Taylor Corporation v. XL Insurance America, Inc. et al

Filing 97

MEMORANDUM OPINION AND ORDER granting in part and denying in part 55 Motion for Summary Judgment. (Written Opinion) Signed by Judge John R. Tunheim on 2/6/2024. (KKM)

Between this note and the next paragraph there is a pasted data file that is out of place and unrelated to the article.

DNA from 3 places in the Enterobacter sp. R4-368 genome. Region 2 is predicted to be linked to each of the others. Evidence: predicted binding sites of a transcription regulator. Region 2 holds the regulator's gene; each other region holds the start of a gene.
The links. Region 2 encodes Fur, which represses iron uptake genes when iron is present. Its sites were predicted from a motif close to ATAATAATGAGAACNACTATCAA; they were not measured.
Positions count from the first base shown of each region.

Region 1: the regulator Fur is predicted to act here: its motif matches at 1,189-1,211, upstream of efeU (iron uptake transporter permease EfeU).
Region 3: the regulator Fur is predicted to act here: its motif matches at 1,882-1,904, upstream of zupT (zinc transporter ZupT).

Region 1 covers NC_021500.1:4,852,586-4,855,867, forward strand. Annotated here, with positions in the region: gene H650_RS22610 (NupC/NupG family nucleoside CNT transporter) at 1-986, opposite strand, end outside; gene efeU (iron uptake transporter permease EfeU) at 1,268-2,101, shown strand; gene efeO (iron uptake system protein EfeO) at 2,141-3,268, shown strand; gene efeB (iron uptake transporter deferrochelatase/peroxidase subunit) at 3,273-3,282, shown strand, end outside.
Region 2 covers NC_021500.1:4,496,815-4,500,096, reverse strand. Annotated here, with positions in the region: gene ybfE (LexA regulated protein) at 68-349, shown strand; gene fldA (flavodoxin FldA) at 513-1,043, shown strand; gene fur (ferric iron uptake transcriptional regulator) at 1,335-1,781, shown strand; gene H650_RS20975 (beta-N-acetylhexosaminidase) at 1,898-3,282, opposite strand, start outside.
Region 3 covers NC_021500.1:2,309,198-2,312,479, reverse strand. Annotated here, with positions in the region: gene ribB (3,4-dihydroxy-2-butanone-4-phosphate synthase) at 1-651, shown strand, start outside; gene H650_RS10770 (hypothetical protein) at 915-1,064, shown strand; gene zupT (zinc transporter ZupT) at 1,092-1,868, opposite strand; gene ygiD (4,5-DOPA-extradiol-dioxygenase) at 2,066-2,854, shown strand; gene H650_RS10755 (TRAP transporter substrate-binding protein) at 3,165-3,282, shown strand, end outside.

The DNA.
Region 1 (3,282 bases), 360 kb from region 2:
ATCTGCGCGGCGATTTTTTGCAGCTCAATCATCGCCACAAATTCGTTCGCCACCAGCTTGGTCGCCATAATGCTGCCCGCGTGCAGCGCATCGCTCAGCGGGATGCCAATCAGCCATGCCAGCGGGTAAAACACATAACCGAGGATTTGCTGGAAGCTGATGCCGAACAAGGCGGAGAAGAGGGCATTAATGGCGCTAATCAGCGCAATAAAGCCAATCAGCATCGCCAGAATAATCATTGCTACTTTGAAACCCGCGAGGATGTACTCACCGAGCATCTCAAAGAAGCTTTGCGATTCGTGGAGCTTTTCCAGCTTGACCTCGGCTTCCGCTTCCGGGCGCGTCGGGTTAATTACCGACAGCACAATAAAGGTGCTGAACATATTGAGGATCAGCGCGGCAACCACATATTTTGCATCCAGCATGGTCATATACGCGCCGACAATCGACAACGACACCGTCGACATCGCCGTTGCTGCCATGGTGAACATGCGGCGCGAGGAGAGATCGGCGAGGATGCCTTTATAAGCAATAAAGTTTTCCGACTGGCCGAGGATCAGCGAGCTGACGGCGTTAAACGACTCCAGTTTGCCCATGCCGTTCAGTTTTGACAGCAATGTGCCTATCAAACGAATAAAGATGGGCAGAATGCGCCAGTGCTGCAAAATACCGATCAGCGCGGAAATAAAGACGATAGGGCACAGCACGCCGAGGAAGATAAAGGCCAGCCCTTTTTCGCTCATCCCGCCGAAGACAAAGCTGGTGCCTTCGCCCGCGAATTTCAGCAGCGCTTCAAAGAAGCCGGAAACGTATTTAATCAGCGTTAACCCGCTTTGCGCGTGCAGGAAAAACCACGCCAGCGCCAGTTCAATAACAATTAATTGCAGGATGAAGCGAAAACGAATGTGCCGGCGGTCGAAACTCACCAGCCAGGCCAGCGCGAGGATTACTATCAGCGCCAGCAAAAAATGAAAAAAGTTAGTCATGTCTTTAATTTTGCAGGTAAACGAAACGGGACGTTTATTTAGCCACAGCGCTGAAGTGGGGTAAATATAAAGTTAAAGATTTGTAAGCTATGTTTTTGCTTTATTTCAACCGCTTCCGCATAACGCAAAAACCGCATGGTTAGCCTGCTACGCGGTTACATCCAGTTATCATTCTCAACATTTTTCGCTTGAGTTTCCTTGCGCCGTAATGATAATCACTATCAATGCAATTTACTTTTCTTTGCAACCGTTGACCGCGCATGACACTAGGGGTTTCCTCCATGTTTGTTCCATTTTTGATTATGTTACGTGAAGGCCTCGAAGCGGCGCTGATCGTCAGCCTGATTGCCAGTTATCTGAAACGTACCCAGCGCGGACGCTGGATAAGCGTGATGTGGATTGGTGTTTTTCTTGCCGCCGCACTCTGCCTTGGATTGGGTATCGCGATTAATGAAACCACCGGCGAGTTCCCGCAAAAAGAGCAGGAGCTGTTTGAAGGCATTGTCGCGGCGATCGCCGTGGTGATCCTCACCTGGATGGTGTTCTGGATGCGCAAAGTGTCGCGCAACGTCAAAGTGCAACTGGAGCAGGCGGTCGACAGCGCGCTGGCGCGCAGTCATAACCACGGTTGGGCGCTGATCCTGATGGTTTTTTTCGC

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UNITED STATES DISTRICT COURT DISTRICT OF MINNESOTA TAYLOR CORPORATON, Plaintiff, v. XL INSURANCE AMERICA, INC., WESTPORT INSURANCE CORP., and LIBERTY MUTUAL FIRE INSURANCE CO., Civil No. 22-1151 (JRT/TNL) MEMORANDUM OPINION AND ORDER ON DEFENDANTS’ MOTION FOR SUMMARY JUDGMENT Defendants. Amran Farah, Gina Tonn, Jeanette M. Bazis, Mark L. Johnson, and Sybil L. Dunlop, GREENE ESPEL PLLP, 222 South Ninth Street, Suite 2200, Minneapolis, MN 55402, for Plaintiff. Daniel J. Millea and Laura W. Bartlow, ZELLE LLP, 500 Washington Avenue South, Suite 4000, Minneapolis, MN 55415, for Defendants. In January 2019, Plaintiff Taylor Corporation (“Taylor”) 1 discovered that concrete press pads at its leased printing facility were damaged and unusable. Taylor litigated in state court against the owner, engineer, and developer of the printing facility. Taylor also sought coverage for its losses under identical insurance policies issued by Defendants XL Insurance America, Inc., Westport Insurance Corporation, and Liberty Mutual Fire Insurance Company (collectively “Insurers”), which Insurers denied. Over the course of 1 The Court refers to Taylor and its subsidiary, Curtis 1000, collectively as “Taylor” herein. eight agreements, while the state action was proceeding, Insurers extended the time for Taylor to file this action for denial of coverage by over two years. In February 2021, Taylor reached a settlement with the engineer of the printing facility and, two years later, it voluntarily dismissed the press pad claims against the remaining defendants. Insurers now move for summary judgment, arguing that Taylor should not be allowed to recover because Taylor extinguished Insurers’ subrogation rights in violation of the insurance policies and because Taylor should be equitably estopped from recovering against Insurers. However, the policies’ subrogation provisions require Insurers to make a payment to invoke Taylor’s obligation to protect their subrogation rights, and Insurers are unable to meet all elements of equitable estoppel. The Court will therefore deny Insurers’ motion for summary judgment and grant summary judgment sua sponte in favor of Taylor on equitable estoppel. BACKGROUND I. FACTS The parties agree that there are no genuine issues of material fact. The Court has already recounted the underlying facts, which are incorporated by reference and briefly summarized below. See Taylor Corp. v. XL Ins. Am., Inc., No. 22-1151, 2023 WL 4595708, at *1–3 (D. Minn. July 18, 2023). Taylor contracted with Industrial Equities – River Road, LLC (the “owner”) to lease a “build-to-suit” printing facility in Fridley, Minnesota (the “Fridley Facility”). (Decl. of Gina M. Tonn (“Tonn Decl.”) ¶ 2, Ex. 1 at 2, Aug. 9, 2023, Docket No. 74.) The Fridley -2- Facility was built with specially reinforced, isolated concrete slabs (“Press Pads”) meant to support Taylor’s Heidelberg printing press equipment. (Id. ¶¶ 22–24; Decl. of Laura W. Bartlow (“Bartlow Decl.”) ¶ 5, Ex. A (“State Complaint”) ¶¶ 37–39, July 5, 2023, Docket No. 59.) The owner hired Innovative Structural Solutions, P.A. (the “engineer”) to design the printing facility, including the Press Pads, to support Taylor’s printing presses. (Bartlow Decl. ¶ 7, Ex. C (“State Third Party Complaint”) ¶¶ 5–6.) After unsuccessfully attempting to install a Heidelberg press on one of the Press Pads, Taylor discovered that the Press Pads were unlevel, which would prevent the presses from functioning properly and likely cause substantial damage. (Decl. of Janine R. Matzke (“Matzke Decl.”) ¶¶ 2–3, Aug. 9, 2023, Docket No. 76.) A geo-technical engineering firm concluded that the soil beneath the Fridley Facility was “not suitable for support of the printing press foundations.” (Decl. of Bill Conrad (“Conrad Decl.”) ¶ 8, Ex. 3 at 10, July 5, 2023, Docket No. 58.) Consequently, Taylor could not install its Heidelberg presses at the Fridley Facility, which caused increased costs and delays in its operations. (Matzke Decl. ¶¶ 4–5.) Taylor sought to recover damages caused by the Press Pad failure under identical insurance policies (the “Policies”) issued by Insurers. (Conrad Decl. ¶ 5, Ex. 1; Bartlow Decl. ¶¶ 9–11, Exs. E–G.) Insurers denied Taylor’s claim in October 2019. (Conrad Decl. ¶ 10, Ex. 5 at 2–3.) Taylor requested that Insurers reconsider, but Insurers did not. (Tonn Decl. ¶ 2, Ex. 9 at 2; Conrad Decl. ¶ 11, Ex. 6 at 2.) -3- In June 2019, the owner of the Fridley Facility initiated an action in Minnesota state court against Taylor for Taylor’s withholding of rent. (See State Complaint ¶¶ 92–101.) Taylor filed counterclaims for breach of the lease and negligence, alleging that the owner failed to deliver press pads in good operation condition and was negligent in supervising the construction of the Fridley Facility. (Bartlow Decl. ¶ 6, Ex. B at 32–33.) Taylor also filed a third-party negligence complaint against the engineer of the Fridley Facility and the facility’s developer, Industrial Equities, LLP (The “developer”). (See State Third Party Complaint ¶¶ 53–64, 66–75.) The Policies’ subrogation provision, which outlines Insurers’ right of recovery against third parties in the event of a loss, states in relevant part: Section V. LOSS ADJUSTMENT AND SETTLEMENT 11. SUBROGATION In the event of any payment made under this “policy”: a. The Company will be subrogated to all of the Insured’s rights of recovery against any person or organization; and b. The Insured will execute and deliver instruments and papers and do whatever is necessary to secure such rights. The Company will not acquire any rights of recovery that the Insured has expressly waived prior to a loss, nor will such waiver affect the Insured’s rights under this “policy.” -4- The Insured will do nothing after a loss to prejudice the subrogation rights of the Company. ... (Bartlow Decl. ¶¶ 9–11, Ex. E at 79, Ex. F at 70, Ex. G at 66.) While the state action was ongoing, Taylor repeatedly requested that Insurers extend the Policies’ 12-month suit limitations provisions to preserve Taylor’s ability to later challenge Insurers’ denial of coverage. (See Bartlow Decl. ¶¶ 9–11, Ex. E at 79, Ex. F at 70–71, Ex. G at 66.) Insurers granted the extensions for various reasons, including for reasons related to the progress of litigation in the state court action. For example, Taylor communicated that it “remain[ed] hopeful that [it] will prevail in [the state action]” and needed an extension because “the legal process has slowed down.” (Conrad Decl. ¶ 15, Ex. 12 at 2; see also id. ¶¶ 17, 19–20, Exs. 14, 16–17 (similar requests).) Insurers’ internal communications considered that if the state court litigation continued into 2021 and Insurers refused to grant another extension, “it is very likely that [Taylor] will file suit for this claim to preserve any possible legal activities.” (Conrad Decl. ¶ 15, Ex. 12 at 2.) Furthermore, Insurers contemplated that “If [Insurers] do grant an extension and [Taylor] prevails against the building owner, [Insurers’] file is closed. If [Insurers] do grant an extension and [Taylor] does not prevail against the building owner, that is the question.” (Id.) Insurers reviewed Taylor’s insurance coverage claim and kept tabs on the state court litigation between 2020 and 2022. (Decl. of Daniel Millea ¶ 4, Ex. 1 at 3–16, Docket -5- No. 80.) Insurers’ claim notes indicate that Taylor anticipated being successful in the state action and that its prospect for recovery against the state action defendants looked good. (See id.) Ultimately, Insurers granted Taylor’s requests to extend the suit limitations provisions eight times. (Conrad Decl. ¶¶ 12–13, 16, 18–19, 21, Exs. 7–10, 13, 15–16, 18.) In effect, Insurers extended the original 12-month suit limitations provisions for an additional 27 months—to June 1, 2022. (See Conrad Decl. ¶ 21, Ex. 18 at 2.) In February 2021, Taylor reached a settlement with the engineer and filed a copy of the settlement agreement with the state court. (Bartlow Decl. ¶ 12, Ex. H.) The settlement represented roughly twenty-five percent of Taylor’s total damages, (Conrad Decl. ¶ 18, Ex. 15 at 3.), and eighty percent of the cost of removing and replacing the Press Pads, as indicated at the hearing on this motion. Taylor mentioned the settlement agreement to Insurers in April 2021. (See id.) Insurers granted three of the eight extensions after they were made aware of Taylor’s settlement with the designer of the Fridley Facility. (Conrad Decl. ¶¶ 18–19, 21, Exs. 15–16, 18.) Despite their extensions of the suit limitations provision, Insurers were adamant that their coverage position remained the same and refused to pay. (See, e.g., Conrad Decl. ¶ 13, 16, Exs. 10, 13; Tonn Decl. ¶ 2, Ex. 22 at 2.) In May 2022, Taylor initiated this action against Insurers for their denial of coverage. (See Compl. ¶¶ 24–26, May 2, 2022, Docket No. 1.) -6- Trial for the state action was scheduled for Spring of 2023. On March 27, 2023, Taylor filed a pretrial brief in which it stated its intent not to try the claims related to the Press Pads against the remaining state action defendants because it was not costeffective. (Tonn Decl. ¶ 2, Ex. 29 at 7; id. Ex. 31 at 4.) Accordingly, the state court dismissed the Press Pad claims with prejudice. (Bartlow Decl. ¶ 14, Ex. J at 3.) The state action then proceeded to a jury trial on the remaining claims, which was attended by Insurers’ counsel. (Decl. of Heidi L. Karels ¶¶ 2–3, Aug. 9, 2023, Docket No. 77.) Insurers’ counsel did not object to Taylor’s dismissal of the Press Pad claims at the trial or otherwise. (Id. ¶ 3.) II. PROCEDURAL HISTORY Taylor filed this action in May 2022. (See Compl.) The Court granted Taylor’s first motion for summary judgment that earth movement caused in part by faulty workmanship and/or settling was covered by the Policies’ earth movement coverage extension. Taylor Corp., 2023 WL 4595708, at *7–8. While that motion was pending, Insurers filed the instant motion for summary judgment. (Defs.’ Mot. Summ. J., July 5, 2023, Docket No. 55.) DISCUSSION I. STANDARD OF REVIEW Summary judgment is appropriate when there are no genuine issues of material fact, and the moving party can demonstrate that it is entitled to judgment as a matter of law. Fed. R. Civ. P. 56(a). A fact is material if it might affect the outcome of the case, and -7- a dispute is genuine if the evidence is such that it could lead a reasonable jury to return a verdict for the nonmoving party. Anderson v. Liberty Lobby, Inc., 477 U.S. 242, 248 (1986). A court considering a motion for summary judgment must view the facts in the light most favorable to the nonmoving party and give that party the benefit of all reasonable inferences to be drawn from those facts. Matsushita Elec. Indus. Co. v. Zenith Radio Corp., 475 U.S. 574, 587 (1986). The nonmoving party may not rest on mere allegations or denials but must show, through the presentation of admissible evidence, that specific facts exist creating a genuine issue for trial. Anderson, 477 U.S. at 256 (discussing Fed. R. Civ. P. 56(e)). “The mere existence of a scintilla of evidence in support of the plaintiff’s position will be insufficient; there must be evidence on which the jury could reasonably find for the plaintiff.” Id. at 252. Federal courts may grant summary judgment sua sponte to a nonmoving party when the losing party is given sufficient advance notice and an adequate opportunity to submit evidence in opposition. Fed. R. Civ. P. 56(f)(1); Chrysler Credit Corp. v. Cathey, 977 F.2d 447, 449 (8th Cir. 1992). Granting summary judgment under these circumstances accomplishes the primary objective of Rule 56: expeditious disposition of cases. Interco Inc. v. Nat’l Sur. Corp., 900 F.2d 1264, 1269 (8th Cir. 1990). The requirements of Rule 56(f) are met when the losing party moves for summary judgment on the relevant issue because that party “obviously expect[s] the district court to make a final ruling” and agrees to resolution of the issue “in summary fashion.” Johnson v. Bismarck Pub. Sch. -8- Dist., 949 F.2d 1000, 1005 (8th Cir. 1991); see also Lester v. Wildwood Fin. Grp., Ltd., 205 F.3d 1346 (8th Cir. 2000). By raising arguments in support of its own motion for summary judgment, the losing party has had an opportunity to develop the record on that issue. Johnson, 949 F.2d at 1005; Barkley, Inc. v. Gabriel Brothers, Inc., 829 F.3d 1030, 1041 (8th Cir. 2016). II. DEFENDANT’S MOTION FOR SUMMARY JUDGMENT Insurers argue Taylor is not entitled to recover under the Policies for the alleged Press Pad losses for two reasons. First, because Taylor extinguished Insurers’ subrogation rights in violation of the Policies. Second, because Taylor should be equitably estopped from recovering against Insurers for the Press Pad claims because it voluntarily relinquished those claims in state court. Neither argument is availing. A. Taylor’s Obligation to Protect Insurers’ Subrogation Rights In the insurance context, subrogation allows the insurer to stand in the shoes of the insured to legally pursue a third party that caused an insurance loss to the insured. Nat’l Union Fire Ins. Co. of Pittsburgh, Pa. v. Agility Fuel Sols. LLC, 618 F. Supp. 3d 812, 819 (D. Minn. 2022) (quoting Medica, Inc. v. Atl. Mut. Ins. Co., 566 N.W.2d 74, 77 (Minn. 1997)). In other words, “when an insurer has paid a loss, the insurer is subrogated in a corresponding amount to the insured’s right of action against any third party whose wrongful conduct caused the loss.” Melrose Gates, LLC v. Chor Moua, 875 N.W.2d 814, 818 (Minn. 2016) (internal quotation marks and citation omitted). Subrogation is premised on the principle “that no one should be enriched by another’s loss.” Medica, -9- 566 N.W.2d at 76–77 (internal quotation omitted). Ordinarily, policies require that an insured do nothing after a loss to impair the insurer’s subrogation rights, unless the insurer has erroneously denied coverage. See 22 Minn. Prac., Ins. L. & Prac. § 3:11 (20232024 ed.); Schwickert, Inc. v. Winnebago Seniors, Ltd., 680 N.W.2d 79, 86 (Minn. 2004). In this case, it is undisputed that Insurers do not have actionable subrogation rights because they did not pay under the Policies. See State Farm Mut. Auto. Ins. Co. v. Galloway, 373 N.W.2d 301, 305 (Minn. 1985); RAM Mut. Ins. Co. v. Rohde, 820 N.W.2d 1, 5–6 (Minn. 2012). Instead, the dispute depends on whether Taylor had an obligation to protect Insurers’ subrogation rights irrespective of whether Insurers had invoked those rights. 2 Whether Taylor had an ongoing contractual obligation to protect Insurers’ subrogation rights under the Policies is a matter of contract interpretation. The Court applies “general principles of contract interpretation,” giving effect to the parties’ intent as reflected in the terms of the insuring contract. Lobeck v. State Farm Mut. Auto. Ins. Co., 582 N.W.2d 246, 249 (Minn. 1998); Eng’g & Constr. Innovations, Inc. v. L.H. Bolduc Co., 825 N.W.2d 695, 704 (Minn. 2013). The Court construes the terms of the policy “according to what a reasonable person in the position of the insured would have understood the words to mean rather than what the insurer intended the language to At the hearing on this motion, Insurers clarified that they do not challenge Taylor’s decision to reach a settlement with the engineer of the Fridley Facility, just its voluntary relinquishment of the Press Pad claims. 2 -10- mean.” Canadian Universal Ins. Co., Ltd. v. Fire Watch, Inc., 258 N.W.2d 570, 572 (Minn. 1977). Unambiguous language must be given its plain and ordinary meaning, Midwest Family Mut. Ins. Co. v. Wolters, 831 N.W.2d 628, 636 (Minn. 2013), and ambiguous language is construed in favor of the insured, Eng’g & Constr. Innovations, 825 N.W.2d at 705. Whether an insurance policy is ambiguous is a question of law. Id. at 704. A policy is ambiguous if its language “is susceptible to two or more reasonable interpretations.” Carlson v. Allstate Ins. Co., 749 N.W.2d 41, 45 (Minn. 2008). The Policies’ subrogation provisions unambiguously provide that Taylor’s obligation to protect Insurers’ subrogation rights depends on whether Insurers have made a payment under the Policies. Though the payment condition is structurally separated from Taylor’s obligation, it precedes the obligation as the first clause of the entire provision. A reasonable person would understand that the payment condition applies to the entire subrogation provision, including Taylor’s obligation. Furthermore, Minnesota law is clear that an insurer must pay benefits to the insured to invoke its subrogation rights. See, e.g., Galloway, 373 N.W.2d at 305; RAM, 820 N.W.2d at 5–6. Thus, absent clear policy language to the contrary, the Court concludes that Taylor only -11- has an obligation to protect Insurers’ subrogation rights if Insurers make a payment, which they did not do here. 3 B. Equitable Estoppel In Minnesota, a claim for equitable estoppel must satisfy three elements: “(1) that promises or inducements were made; (2) that [Insurers] reasonably relied upon the promises; and, (3) that [Insurers] will be harmed if estoppel is not applied.” Hydra–Mac, Inc. v. Onan Corp., 450 N.W.2d 913, 919 (Minn. 1990); N. States Power St. Paul Credit Union v. CUMIS Ins. Soc., Inc., No. 13-0385, 2013 WL 4052675, at *6 (D. Minn. Aug. 9, 2013). The goal of equitable estoppel is “to prevent a party from taking unconscionable advantage of his own wrong by asserting his strict legal rights.” N. Petrochemical Co. v. U. S. Fire Ins. Co., 277 N.W.2d 408, 410 (Minn. 1979). In Minnesota, equitable claims are generally questions of law for the Court to decide when the evidence is conclusive. See Melrose Gates, 875 N.W.2d at 819 (“Generally, litigants have no right to a jury trial on the merits of equitable claims, and traditionally the judge serves as the trier of fact for such claims.”); Grant Cnty. State Bank v. Schultz, 228 N.W. 150, 152 (Minn. 1929). To begin, Taylor never made a promise or inducement to Insurers as required. See Hydra-Mac, 450 N.W.2d at 919. Evidence of fraudulent intent is not required; instead, it is sufficient if the party knows the truth, and then makes representations or inducements Though the issue of erroneous denial of coverage is outstanding, the Court also notes that Minnesota law would also relieve Taylor of any subrogation obligation if it prevails on that ground. See Schwickert, 680 N.W.2d at 86. 3 -12- intending or reasonably anticipating that the other party will rely and act on them as true. 4 See Stevens v. Ludlum, 48 N.W. 771, 771 (Minn. 1891); EEP Workers’ Compensation Fund v. Fun & Sun, Inc., 794 N.W.2d 126, 135 (Minn. Ct. App. 2011). Insurers assert that, in requesting that Insurers toll the Policies’ 12-month suit limitations provisions, Taylor affirmatively advised that it would try the Press Pad claims in the state court action. The record unambiguously demonstrates that some of Taylor’s requests for extension were related to the progress of the state court action. But the record does not show that Taylor represented that it would try all its claims in the state court action. At most, the record indicates that Taylor communicated that it was diligently litigating and that it was hopeful it would prevail on its claims; Taylor never represented that it intended to try all its claims. Regardless of whether Insurers have established the first element, the Court finds the second element is not met. Insurers must establish that their reliance on Taylor’s promises or inducements was reasonable. Hydra-Mac, 450 N.W.2d at 919. This element involves two questions: (1) whether Insurers relied on Taylor’s representations; and (2) whether that reliance was reasonable. Anderson v. Minn. Ins. Guar. Ass’n, 534 N.W.2d 706, 709 (Minn. 1995). Insurers argue that, acting in reliance on Taylor’s assurances, they Though Taylor accepted the benefits of Insurers’ extensions to the Policies’ suit limitations provisions, the Court is not persuaded that Taylor’s voluntary waiver of its Press Pad claims against the state action defendants constitutes the sort of shifting positions that warrants estoppel. Contra Karnitz v. Wells Fargo Bank, N.A., 572 F.3d 572, 574–75 (8th Cir. 2009) (applying Minnesota law); Total Petroleum, Inc. v. Davis, 822 F.2d 734, 736–38 (8th Cir. 1987) (applying Missouri law). 4 -13- agreed to toll the suit limitations provision eight times—in effect extending the 12months period by an additional 27 months. To the extent Insurers relied on Taylor’s representations when deciding to extend the suit limitations provision, a belief that a litigant would go to trial at all costs is unreasonable. Parties often settle; other times, as here, they waive claims when the cost of litigation outweighs the potential benefit. Lastly, Insurers have failed to establish that they will be harmed if estoppel is not applied. See Hydra–Mac, 450 N.W.2d at 919. Insurers maintain that they will be harmed because Taylor eliminated their ability to recover any payments for the Press Pad losses against the state action defendants. It is unclear, though, how the purported harm (loss of subrogation rights) is even remotely related to the extended statutes of limitations. The trigger for Insurers to be able to invoke their subrogation rights was claim payment, which in no way relates to the timing of Taylor’s initiation of this action. Indeed, Insurers had nearly one year between initiation of this action and settlement of the state claims. That they did not pay and intervene in the state suit during that time to preserve their subrogation rights shows that they were not harmed by the extended deadline. The statute of limitations and preservation of subrogation rights are entirely separate transactions, and Insurers cannot bootstrap the latter to prove harm from the former. Insurers want to have their cake and eat it too. So long as Taylor was on the hook, Insurers were happy to let Taylor bear the brunt of litigation and settle for only eighty percent of the cost of removing and replacing the Press Pads. But with the possibility that -14- Insurers may instead have to pay out, they protest that same eighty percent is insufficient. With their opportunity for subrogation coverage gone, Insurers argue they should not be forced to pay at all. Insurers took a risk by denying coverage while the state action proceeded, and they must stand by that risk as this action proceeds. Of course, Insurers may still prevail on the wrongful denial of coverage issue and not have to pay a cent of the Press Pad costs. But the Court will not hedge for them by applying a post hoc bailout disguised as equitable estoppel. Accordingly, the Court will deny Insurers’ motion for summary judgment and, because both parties expect the Court to rule on the equitable estoppel issue in summary fashion and both parties have had ample opportunity to brief the issue, the Court will grant summary judgment sua sponte for Taylor on equitable estoppel. CONCLUSION Insurers have failed to establish that they are entitled to summary judgment. The Policies’ subrogation provisions are clear that Taylor was only obliged to protect Insurers’ subrogation rights after Insurers pay under the Policies, which Insurers did not do. Thus, Taylor did not extinguish Insurers’ subrogation rights in violation of the Policies when it voluntarily waived the Press Pad claims against the state action defendants. Furthermore, Insurers are unable to establish all three elements of equitable estoppel. The Court will therefore deny Insurers’ motion for summary judgment and instead grant summary judgment sua sponte for Taylor on the equitable estoppel issue. -15- ORDER Based on the foregoing, and all the files, records, and proceedings herein, IT IS HEREBY ORDERED that Defendants’ Motion for Summary Judgment [Docket No. 55] is DENIED in part and GRANTED in part to Plaintiff as described herein. Defendants’ claims for equitable estoppel are dismissed with prejudice. DATED: February 6, 2024 at Minneapolis, Minnesota. JOHN R. TUNHEIM United States District Judge -16-